The family of a 14-year-old Central California girl is suing BMW North America and a local school district over the teenager's heat stroke death inside a locked vehicle from which there was allegedly no escape.
While an average of 38 children left alone in cars die from heat each year in the U.S., deaths of older children or teenagers are exceedingly rare. A database assembled by the nonprofit Kids and Cars revealed only one other case - more than a decade ago - in which a teenager 14 or older died of heat in a locked vehicle.
According to the lawsuit filed this week in Madera County Superior Court, which seeks unspecified damages, Graciela Martinez was driven to school, on Sept. 11, 2013, in the family's 1997 BMW 328i four-door sedan by her older brother, Oscar.
After arriving at the Madera High School in Madera, about 20 miles northwest of Fresno, and parking in the rear of the parking lot at about 6:40 a.m., Oscar and his twin sister, Patricia, exited the car, leaving Graciela inside so she could get some extra sleep before her first class at 7:40 a.m., it said.
To ensure his younger sister was not disturbed, Oscar Martinez locked the car from the outside, according to the lawsuit.
When the elder Martinez children returned to the car after classes, around 3 p.m., they found Graciela unresponsive in the backseat, the lawsuit said.
Lifetouch Courtesy the Martinez
Graciela Martinez, in an undated family photo.
"She was pale in color and did not have a pulse," it said. "Graciela Martinez was pronounced dead a short time later. An autopsy revealed that she had died of heat stroke and environmental hyperthermia due to vehicle entrapment."
The lawsuit alleges that the design of the "double-locking mechanism" was faulty and presented a "substantial danger" to passengers because it did not allow them to unlock the vehicle from inside. Furthermore, it said, the car's horn could not be operated without the key being inserted in the ignition and that the vehicle was not equipped with an emergency release lever.
Warren Paboojian, who is representing Graciela Martinez's parents, Pedro and Jacinta, said that as a result of the alleged design deficiencies, the family's BMW was a death trap for Graciela as the temperatures climbed over 100 on that late summer day.
"There's nothing you can do electronically in any way to escape that car," he said. "I found the 1997 handbook, it clearly states that if you lock the car from the outside, the occupants cannot get out. The problem is that this was a 16-year-old car and my clients didn't have the luxury of having the handbook."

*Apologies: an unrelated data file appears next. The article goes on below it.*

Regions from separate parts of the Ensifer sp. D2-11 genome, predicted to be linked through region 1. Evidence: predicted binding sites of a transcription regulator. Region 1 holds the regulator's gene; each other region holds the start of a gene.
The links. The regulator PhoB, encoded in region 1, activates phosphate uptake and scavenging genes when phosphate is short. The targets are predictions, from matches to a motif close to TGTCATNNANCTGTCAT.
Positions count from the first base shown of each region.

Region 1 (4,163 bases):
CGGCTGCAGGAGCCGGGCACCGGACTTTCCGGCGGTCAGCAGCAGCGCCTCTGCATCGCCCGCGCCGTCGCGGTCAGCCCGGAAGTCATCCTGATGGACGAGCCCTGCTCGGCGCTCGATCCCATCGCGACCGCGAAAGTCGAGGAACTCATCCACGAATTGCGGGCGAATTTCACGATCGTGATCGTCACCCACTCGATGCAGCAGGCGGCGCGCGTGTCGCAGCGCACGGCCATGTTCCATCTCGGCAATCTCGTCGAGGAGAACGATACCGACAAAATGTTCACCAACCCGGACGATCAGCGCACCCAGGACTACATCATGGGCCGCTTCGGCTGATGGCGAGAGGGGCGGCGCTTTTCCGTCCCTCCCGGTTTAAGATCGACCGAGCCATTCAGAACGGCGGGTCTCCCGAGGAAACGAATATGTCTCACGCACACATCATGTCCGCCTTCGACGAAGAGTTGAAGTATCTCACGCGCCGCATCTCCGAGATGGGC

David Buchko, a spokesman for BMW North America, said he could not comment on the lawsuit.
He confirmed that 1997 model BMW vehicles were equipped with a power lock system that enabled persons inside the car to unlock the doors if they had been locked from inside as well, but not if they were locked externally. He said the design was intended to address "a theft-prevention issue."
"We didn't envision the situation where someone would lock somebody in the car from the exterior," he said, adding that the design of the locking system was changed in 1999.
Asked if the change was made in response to customer complaints, Buchko said he was not aware of any complaints about the issue.
The lawsuit also names the Madera Unified School District as a defendant. Among other things, it alleges that the school failed to notify Graciela's parents that she did not show up for class that day, as required by district policy.
A phone call to the school district for comment by NBC News was not returned.
Janette Fennel, president and founder of KidsAndCars.org, said she could find only one previous incident in the organization's database of heat-caused car deaths involving children in which a teenager as old as Graciela had died.
In that case, a 14-year-old girl, Lindsey Lin, of Bellevue, Wash., died after falling asleep in a car parked outside University Preparatory Academy in Northeast Seattle on May 24, 1999 - a spring day in which unseasonable temperatures reached the low-80s.
Fennel said that parents and siblings often fail to recognize the dangers of leaving someone alone in a vehicle, even when the weather is cool.
"People don't understand, we've had little kids die when it's 52 out, because with all the glass, the car acts like a greenhouse," she said. "… It's not just on hot days."
First published May 8 2014, 4:25 PM